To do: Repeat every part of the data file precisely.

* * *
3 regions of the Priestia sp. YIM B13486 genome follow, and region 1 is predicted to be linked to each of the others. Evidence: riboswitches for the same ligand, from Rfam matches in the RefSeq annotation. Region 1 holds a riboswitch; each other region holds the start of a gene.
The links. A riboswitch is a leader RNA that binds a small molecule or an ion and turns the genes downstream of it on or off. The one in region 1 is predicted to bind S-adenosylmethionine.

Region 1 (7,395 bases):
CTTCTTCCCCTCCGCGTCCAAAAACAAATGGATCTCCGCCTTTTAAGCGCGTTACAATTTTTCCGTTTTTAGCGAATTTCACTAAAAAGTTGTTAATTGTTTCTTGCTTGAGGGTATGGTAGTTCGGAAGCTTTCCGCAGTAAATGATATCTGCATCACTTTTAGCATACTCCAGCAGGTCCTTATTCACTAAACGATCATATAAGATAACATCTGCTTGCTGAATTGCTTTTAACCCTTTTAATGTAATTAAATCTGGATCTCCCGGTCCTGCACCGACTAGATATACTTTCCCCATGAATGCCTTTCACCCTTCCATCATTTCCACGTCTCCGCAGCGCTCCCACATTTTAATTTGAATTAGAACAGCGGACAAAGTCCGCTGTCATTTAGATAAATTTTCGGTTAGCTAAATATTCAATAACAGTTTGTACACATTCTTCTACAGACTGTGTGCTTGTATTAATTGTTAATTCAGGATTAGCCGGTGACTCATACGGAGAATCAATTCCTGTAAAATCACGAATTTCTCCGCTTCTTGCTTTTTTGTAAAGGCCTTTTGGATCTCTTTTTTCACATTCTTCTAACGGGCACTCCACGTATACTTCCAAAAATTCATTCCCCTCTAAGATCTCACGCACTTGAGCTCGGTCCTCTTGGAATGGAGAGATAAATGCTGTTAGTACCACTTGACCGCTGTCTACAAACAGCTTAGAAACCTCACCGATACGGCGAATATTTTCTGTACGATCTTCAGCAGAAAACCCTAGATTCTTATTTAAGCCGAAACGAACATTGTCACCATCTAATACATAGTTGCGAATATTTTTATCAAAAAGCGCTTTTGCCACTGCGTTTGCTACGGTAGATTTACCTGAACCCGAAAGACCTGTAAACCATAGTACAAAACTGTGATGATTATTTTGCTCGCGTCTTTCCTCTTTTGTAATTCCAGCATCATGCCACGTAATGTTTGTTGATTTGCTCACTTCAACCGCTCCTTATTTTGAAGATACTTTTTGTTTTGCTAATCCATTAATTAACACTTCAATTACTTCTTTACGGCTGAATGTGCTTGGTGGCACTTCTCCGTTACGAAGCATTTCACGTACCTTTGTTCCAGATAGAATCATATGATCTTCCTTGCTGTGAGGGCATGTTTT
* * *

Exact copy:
3 regions of the Priestia sp. YIM B13486 genome follow, and region 1 is predicted to be linked to each of the others. Evidence: riboswitches for the same ligand, from Rfam matches in the RefSeq annotation. Region 1 holds a riboswitch; each other region holds the start of a gene.
The links. A riboswitch is a leader RNA that binds a small molecule or an ion and turns the genes downstream of it on or off. The one in region 1 is predicted to bind S-adenosylmethionine.

Region 1 (7,395 bases):
CTTCTTCCCCTCCGCGTCCAAAAACAAATGGATCTCCGCCTTTTAAGCGCGTTACAATTTTTCCGTTTTTAGCGAATTTCACTAAAAAGTTGTTAATTGTTTCTTGCTTGAGGGTATGGTAGTTCGGAAGCTTTCCGCAGTAAATGATATCTGCATCACTTTTAGCATACTCCAGCAGGTCCTTATTCACTAAACGATCATATAAGATAACATCTGCTTGCTGAATTGCTTTTAACCCTTTTAATGTAATTAAATCTGGATCTCCCGGTCCTGCACCGACTAGATATACTTTCCCCATGAATGCCTTTCACCCTTCCATCATTTCCACGTCTCCGCAGCGCTCCCACATTTTAATTTGAATTAGAACAGCGGACAAAGTCCGCTGTCATTTAGATAAATTTTCGGTTAGCTAAATATTCAATAACAGTTTGTACACATTCTTCTACAGACTGTGTGCTTGTATTAATTGTTAATTCAGGATTAGCCGGTGACTCATACGGAGAATCAATTCCTGTAAAATCACGAATTTCTCCGCTTCTTGCTTTTTTGTAAAGGCCTTTTGGATCTCTTTTTTCACATTCTTCTAACGGGCACTCCACGTATACTTCCAAAAATTCATTCCCCTCTAAGATCTCACGCACTTGAGCTCGGTCCTCTTGGAATGGAGAGATAAATGCTGTTAGTACCACTTGACCGCTGTCTACAAACAGCTTAGAAACCTCACCGATACGGCGAATATTTTCTGTACGATCTTCAGCAGAAAACCCTAGATTCTTATTTAAGCCGAAACGAACATTGTCACCATCTAATACATAGTTGCGAATATTTTTATCAAAAAGCGCTTTTGCCACTGCGTTTGCTACGGTAGATTTACCTGAACCCGAAAGACCTGTAAACCATAGTACAAAACTGTGATGATTATTTTGCTCGCGTCTTTCCTCTTTTGTAATTCCAGCATCATGCCACGTAATGTTTGTTGATTTGCTCACTTCAACCGCTCCTTATTTTGAAGATACTTTTTGTTTTGCTAATCCATTAATTAACACTTCAATTACTTCTTTACGGCTGAATGTGCTTGGTGGCACTTCTCCGTTACGAAGCATTTCACGTACCTTTGTTCCAGATAGAATCATATGATCTTCCTTGCTGTGAGGGCATGTTTT